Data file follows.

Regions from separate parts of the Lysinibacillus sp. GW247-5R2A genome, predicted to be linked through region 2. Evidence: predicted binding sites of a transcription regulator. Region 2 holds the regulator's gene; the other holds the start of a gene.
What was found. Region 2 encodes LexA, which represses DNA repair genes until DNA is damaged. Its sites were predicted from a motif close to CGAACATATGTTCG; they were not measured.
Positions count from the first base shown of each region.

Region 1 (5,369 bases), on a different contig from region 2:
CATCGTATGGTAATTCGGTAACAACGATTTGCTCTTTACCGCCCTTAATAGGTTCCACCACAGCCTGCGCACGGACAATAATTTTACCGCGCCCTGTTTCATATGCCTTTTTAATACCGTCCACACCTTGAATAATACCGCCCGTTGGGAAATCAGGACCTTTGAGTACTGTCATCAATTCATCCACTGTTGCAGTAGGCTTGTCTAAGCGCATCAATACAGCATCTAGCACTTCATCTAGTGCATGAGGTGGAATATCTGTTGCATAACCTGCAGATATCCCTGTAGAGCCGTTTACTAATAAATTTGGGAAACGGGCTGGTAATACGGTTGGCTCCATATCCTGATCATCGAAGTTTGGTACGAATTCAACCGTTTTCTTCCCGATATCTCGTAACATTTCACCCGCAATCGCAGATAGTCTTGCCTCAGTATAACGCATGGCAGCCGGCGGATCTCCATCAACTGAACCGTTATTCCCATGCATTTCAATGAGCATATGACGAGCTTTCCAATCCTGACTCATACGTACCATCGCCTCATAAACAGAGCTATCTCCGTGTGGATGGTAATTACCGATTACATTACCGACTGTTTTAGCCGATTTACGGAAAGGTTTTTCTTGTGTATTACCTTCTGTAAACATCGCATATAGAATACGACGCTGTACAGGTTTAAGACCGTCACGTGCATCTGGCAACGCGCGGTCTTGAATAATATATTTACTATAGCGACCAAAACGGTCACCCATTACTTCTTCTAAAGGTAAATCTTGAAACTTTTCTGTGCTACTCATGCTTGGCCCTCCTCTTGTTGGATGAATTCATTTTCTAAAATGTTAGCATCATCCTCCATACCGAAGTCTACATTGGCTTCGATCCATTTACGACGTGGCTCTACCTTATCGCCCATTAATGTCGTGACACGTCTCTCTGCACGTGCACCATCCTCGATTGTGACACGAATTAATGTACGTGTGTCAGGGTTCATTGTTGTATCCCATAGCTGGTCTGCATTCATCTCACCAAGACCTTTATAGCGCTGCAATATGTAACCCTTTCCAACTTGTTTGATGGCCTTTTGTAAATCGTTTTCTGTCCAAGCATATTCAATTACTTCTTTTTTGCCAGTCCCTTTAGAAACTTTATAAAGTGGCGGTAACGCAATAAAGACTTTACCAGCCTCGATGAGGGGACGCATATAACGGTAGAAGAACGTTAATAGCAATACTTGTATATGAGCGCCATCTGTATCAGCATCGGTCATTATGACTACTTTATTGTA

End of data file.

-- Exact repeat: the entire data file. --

Regions from separate parts of the Lysinibacillus sp. GW247-5R2A genome, predicted to be linked through region 2. Evidence: predicted binding sites of a transcription regulator. Region 2 holds the regulator's gene; the other holds the start of a gene.
What was found. Region 2 encodes LexA, which represses DNA repair genes until DNA is damaged. Its sites were predicted from a motif close to CGAACATATGTTCG; they were not measured.
Positions count from the first base shown of each region.

Region 1 (5,369 bases), on a different contig from region 2:
CATCGTATGGTAATTCGGTAACAACGATTTGCTCTTTACCGCCCTTAATAGGTTCCACCACAGCCTGCGCACGGACAATAATTTTACCGCGCCCTGTTTCATATGCCTTTTTAATACCGTCCACACCTTGAATAATACCGCCCGTTGGGAAATCAGGACCTTTGAGTACTGTCATCAATTCATCCACTGTTGCAGTAGGCTTGTCTAAGCGCATCAATACAGCATCTAGCACTTCATCTAGTGCATGAGGTGGAATATCTGTTGCATAACCTGCAGATATCCCTGTAGAGCCGTTTACTAATAAATTTGGGAAACGGGCTGGTAATACGGTTGGCTCCATATCCTGATCATCGAAGTTTGGTACGAATTCAACCGTTTTCTTCCCGATATCTCGTAACATTTCACCCGCAATCGCAGATAGTCTTGCCTCAGTATAACGCATGGCAGCCGGCGGATCTCCATCAACTGAACCGTTATTCCCATGCATTTCAATGAGCATATGACGAGCTTTCCAATCCTGACTCATACGTACCATCGCCTCATAAACAGAGCTATCTCCGTGTGGATGGTAATTACCGATTACATTACCGACTGTTTTAGCCGATTTACGGAAAGGTTTTTCTTGTGTATTACCTTCTGTAAACATCGCATATAGAATACGACGCTGTACAGGTTTAAGACCGTCACGTGCATCTGGCAACGCGCGGTCTTGAATAATATATTTACTATAGCGACCAAAACGGTCACCCATTACTTCTTCTAAAGGTAAATCTTGAAACTTTTCTGTGCTACTCATGCTTGGCCCTCCTCTTGTTGGATGAATTCATTTTCTAAAATGTTAGCATCATCCTCCATACCGAAGTCTACATTGGCTTCGATCCATTTACGACGTGGCTCTACCTTATCGCCCATTAATGTCGTGACACGTCTCTCTGCACGTGCACCATCCTCGATTGTGACACGAATTAATGTACGTGTGTCAGGGTTCATTGTTGTATCCCATAGCTGGTCTGCATTCATCTCACCAAGACCTTTATAGCGCTGCAATATGTAACCCTTTCCAACTTGTTTGATGGCCTTTTGTAAATCGTTTTCTGTCCAAGCATATTCAATTACTTCTTTTTTGCCAGTCCCTTTAGAAACTTTATAAAGTGGCGGTAACGCAATAAAGACTTTACCAGCCTCGATGAGGGGACGCATATAACGGTAGAAGAACGTTAATAGCAATACTTGTATATGAGCGCCATCTGTATCAGCATCGGTCATTATGACTACTTTATTGTA